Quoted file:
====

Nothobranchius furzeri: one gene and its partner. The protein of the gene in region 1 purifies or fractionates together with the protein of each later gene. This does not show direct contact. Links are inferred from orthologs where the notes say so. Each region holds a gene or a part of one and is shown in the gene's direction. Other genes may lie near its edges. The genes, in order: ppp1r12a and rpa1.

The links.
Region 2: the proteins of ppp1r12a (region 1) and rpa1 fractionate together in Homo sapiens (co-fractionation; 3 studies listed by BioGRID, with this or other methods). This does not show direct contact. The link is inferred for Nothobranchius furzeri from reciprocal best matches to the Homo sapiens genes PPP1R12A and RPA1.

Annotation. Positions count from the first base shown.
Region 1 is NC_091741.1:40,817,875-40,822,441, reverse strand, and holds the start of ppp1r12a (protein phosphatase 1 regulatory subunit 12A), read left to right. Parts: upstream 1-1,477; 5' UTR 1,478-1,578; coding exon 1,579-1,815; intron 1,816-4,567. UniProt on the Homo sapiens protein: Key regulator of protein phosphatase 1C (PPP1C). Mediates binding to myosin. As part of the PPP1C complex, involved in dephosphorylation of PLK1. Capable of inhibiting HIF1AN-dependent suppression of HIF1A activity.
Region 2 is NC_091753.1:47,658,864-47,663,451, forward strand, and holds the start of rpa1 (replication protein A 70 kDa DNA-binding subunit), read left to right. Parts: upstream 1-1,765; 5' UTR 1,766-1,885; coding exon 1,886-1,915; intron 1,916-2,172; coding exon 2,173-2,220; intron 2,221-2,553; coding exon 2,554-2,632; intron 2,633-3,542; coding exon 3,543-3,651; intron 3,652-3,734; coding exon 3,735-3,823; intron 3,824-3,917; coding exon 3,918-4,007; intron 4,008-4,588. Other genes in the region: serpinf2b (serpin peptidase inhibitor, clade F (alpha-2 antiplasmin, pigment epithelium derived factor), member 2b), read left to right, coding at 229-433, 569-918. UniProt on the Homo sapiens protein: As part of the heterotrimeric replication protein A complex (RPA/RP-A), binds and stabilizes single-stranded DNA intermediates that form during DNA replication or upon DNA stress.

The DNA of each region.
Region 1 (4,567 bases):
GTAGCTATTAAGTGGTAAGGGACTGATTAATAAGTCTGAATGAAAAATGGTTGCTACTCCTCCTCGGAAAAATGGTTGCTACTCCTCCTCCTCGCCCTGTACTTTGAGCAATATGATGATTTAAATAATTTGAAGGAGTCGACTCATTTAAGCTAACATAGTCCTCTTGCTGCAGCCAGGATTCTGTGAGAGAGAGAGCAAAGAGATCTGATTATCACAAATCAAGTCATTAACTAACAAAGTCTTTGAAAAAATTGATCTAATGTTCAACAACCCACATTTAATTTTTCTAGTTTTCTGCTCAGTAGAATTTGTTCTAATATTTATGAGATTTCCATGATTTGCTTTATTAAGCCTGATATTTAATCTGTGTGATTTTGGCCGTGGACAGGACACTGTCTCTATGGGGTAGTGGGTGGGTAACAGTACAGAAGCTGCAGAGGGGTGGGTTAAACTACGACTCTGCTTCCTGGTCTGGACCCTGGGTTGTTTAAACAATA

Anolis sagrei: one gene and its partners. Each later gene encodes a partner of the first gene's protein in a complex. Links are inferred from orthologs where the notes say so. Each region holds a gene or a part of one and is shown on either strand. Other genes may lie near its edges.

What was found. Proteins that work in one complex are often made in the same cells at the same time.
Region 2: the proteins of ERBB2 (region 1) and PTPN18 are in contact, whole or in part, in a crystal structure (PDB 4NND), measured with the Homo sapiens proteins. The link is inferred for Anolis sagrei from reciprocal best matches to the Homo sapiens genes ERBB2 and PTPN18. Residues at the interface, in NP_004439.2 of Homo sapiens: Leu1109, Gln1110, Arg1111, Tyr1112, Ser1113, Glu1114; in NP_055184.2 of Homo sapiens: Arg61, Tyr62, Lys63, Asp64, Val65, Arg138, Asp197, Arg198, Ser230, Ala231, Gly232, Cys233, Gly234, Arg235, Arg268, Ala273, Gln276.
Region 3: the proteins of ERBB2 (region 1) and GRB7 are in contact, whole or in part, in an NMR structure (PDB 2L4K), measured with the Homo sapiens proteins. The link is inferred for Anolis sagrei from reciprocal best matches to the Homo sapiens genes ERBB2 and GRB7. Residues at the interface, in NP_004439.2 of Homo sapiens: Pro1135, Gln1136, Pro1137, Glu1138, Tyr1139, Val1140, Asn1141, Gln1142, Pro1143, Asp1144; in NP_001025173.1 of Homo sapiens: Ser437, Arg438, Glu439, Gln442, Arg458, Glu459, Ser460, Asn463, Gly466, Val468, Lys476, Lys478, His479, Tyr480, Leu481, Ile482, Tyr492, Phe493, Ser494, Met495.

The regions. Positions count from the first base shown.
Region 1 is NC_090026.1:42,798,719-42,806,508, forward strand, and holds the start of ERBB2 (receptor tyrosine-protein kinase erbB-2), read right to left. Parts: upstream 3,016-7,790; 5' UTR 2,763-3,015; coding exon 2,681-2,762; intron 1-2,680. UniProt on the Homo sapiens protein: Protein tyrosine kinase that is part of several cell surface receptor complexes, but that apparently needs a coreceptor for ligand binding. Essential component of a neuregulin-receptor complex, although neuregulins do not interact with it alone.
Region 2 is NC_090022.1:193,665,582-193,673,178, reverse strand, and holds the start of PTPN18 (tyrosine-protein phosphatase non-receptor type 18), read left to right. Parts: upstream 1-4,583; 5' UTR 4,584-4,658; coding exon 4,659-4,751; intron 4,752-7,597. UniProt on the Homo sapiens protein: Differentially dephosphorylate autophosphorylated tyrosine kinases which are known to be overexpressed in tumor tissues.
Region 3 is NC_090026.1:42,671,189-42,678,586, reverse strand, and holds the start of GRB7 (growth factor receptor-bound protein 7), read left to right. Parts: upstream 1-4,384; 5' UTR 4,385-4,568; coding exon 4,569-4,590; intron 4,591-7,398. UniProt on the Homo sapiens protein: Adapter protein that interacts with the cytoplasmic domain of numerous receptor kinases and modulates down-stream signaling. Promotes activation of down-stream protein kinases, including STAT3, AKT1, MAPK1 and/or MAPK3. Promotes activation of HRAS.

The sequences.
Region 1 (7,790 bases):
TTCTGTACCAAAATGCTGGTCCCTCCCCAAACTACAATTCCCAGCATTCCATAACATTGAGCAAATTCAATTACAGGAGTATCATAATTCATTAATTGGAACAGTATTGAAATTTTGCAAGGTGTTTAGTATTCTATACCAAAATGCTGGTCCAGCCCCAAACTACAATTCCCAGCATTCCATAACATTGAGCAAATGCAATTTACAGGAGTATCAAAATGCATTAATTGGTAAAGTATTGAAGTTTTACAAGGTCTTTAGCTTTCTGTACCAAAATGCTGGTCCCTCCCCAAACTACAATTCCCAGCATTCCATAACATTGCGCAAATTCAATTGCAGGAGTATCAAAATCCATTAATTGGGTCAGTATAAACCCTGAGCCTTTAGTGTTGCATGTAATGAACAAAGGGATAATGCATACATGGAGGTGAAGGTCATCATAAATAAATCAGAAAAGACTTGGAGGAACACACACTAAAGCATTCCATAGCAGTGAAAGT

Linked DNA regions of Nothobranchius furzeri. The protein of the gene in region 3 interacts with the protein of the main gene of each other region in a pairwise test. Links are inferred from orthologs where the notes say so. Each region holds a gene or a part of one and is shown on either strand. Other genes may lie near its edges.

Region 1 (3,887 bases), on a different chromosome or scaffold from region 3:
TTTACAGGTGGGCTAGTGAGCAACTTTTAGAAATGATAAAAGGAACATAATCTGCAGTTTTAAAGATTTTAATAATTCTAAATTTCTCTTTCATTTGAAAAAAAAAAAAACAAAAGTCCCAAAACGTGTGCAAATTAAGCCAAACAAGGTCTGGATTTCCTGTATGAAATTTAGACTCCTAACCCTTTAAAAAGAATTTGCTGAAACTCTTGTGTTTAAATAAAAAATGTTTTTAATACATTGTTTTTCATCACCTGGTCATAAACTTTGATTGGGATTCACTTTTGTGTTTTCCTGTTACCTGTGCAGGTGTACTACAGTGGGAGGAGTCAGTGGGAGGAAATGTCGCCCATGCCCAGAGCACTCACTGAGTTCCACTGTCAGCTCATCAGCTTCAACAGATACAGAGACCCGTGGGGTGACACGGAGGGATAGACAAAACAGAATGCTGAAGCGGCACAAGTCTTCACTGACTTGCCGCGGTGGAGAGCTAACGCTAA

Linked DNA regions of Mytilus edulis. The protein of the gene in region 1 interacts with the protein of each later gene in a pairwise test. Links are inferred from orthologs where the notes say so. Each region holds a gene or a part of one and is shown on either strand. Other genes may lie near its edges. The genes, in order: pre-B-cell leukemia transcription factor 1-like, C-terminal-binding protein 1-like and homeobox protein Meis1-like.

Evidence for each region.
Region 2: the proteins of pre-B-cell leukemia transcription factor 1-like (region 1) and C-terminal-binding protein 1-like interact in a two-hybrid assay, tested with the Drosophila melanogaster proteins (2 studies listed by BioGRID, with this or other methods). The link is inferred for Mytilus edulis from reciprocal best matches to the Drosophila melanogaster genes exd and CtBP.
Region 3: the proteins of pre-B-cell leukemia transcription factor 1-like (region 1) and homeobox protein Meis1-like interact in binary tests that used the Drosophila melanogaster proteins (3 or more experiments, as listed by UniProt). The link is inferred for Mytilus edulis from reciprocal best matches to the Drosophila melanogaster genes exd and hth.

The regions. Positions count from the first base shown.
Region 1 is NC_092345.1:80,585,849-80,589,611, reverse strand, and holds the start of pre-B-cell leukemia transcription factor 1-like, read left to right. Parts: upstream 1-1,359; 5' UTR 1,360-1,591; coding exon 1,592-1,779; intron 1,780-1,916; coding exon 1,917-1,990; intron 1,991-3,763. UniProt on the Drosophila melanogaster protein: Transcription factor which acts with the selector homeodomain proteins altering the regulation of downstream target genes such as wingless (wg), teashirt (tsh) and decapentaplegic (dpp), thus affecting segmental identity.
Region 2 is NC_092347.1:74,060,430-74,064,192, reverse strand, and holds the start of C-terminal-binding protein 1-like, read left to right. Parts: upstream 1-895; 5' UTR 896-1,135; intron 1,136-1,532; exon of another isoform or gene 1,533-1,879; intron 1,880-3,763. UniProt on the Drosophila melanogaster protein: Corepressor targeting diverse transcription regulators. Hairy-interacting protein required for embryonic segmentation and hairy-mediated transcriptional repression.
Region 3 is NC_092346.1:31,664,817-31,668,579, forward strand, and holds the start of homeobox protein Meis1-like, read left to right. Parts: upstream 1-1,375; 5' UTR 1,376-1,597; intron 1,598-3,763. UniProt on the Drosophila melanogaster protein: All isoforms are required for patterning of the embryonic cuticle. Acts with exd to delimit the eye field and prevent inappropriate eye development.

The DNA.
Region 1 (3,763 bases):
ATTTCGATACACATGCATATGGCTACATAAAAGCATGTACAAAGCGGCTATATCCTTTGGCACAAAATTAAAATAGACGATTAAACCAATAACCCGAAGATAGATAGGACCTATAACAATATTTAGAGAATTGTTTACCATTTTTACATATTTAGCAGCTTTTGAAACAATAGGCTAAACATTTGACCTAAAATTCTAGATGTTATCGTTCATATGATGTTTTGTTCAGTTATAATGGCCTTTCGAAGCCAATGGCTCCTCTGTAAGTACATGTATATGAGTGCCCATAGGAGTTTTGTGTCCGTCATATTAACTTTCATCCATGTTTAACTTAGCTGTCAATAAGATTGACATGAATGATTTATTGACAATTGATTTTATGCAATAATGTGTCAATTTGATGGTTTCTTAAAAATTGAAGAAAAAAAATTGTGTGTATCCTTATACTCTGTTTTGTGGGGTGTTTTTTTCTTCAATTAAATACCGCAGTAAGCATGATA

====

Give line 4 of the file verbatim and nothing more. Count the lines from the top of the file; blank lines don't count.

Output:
Annotation. Positions count from the first base shown.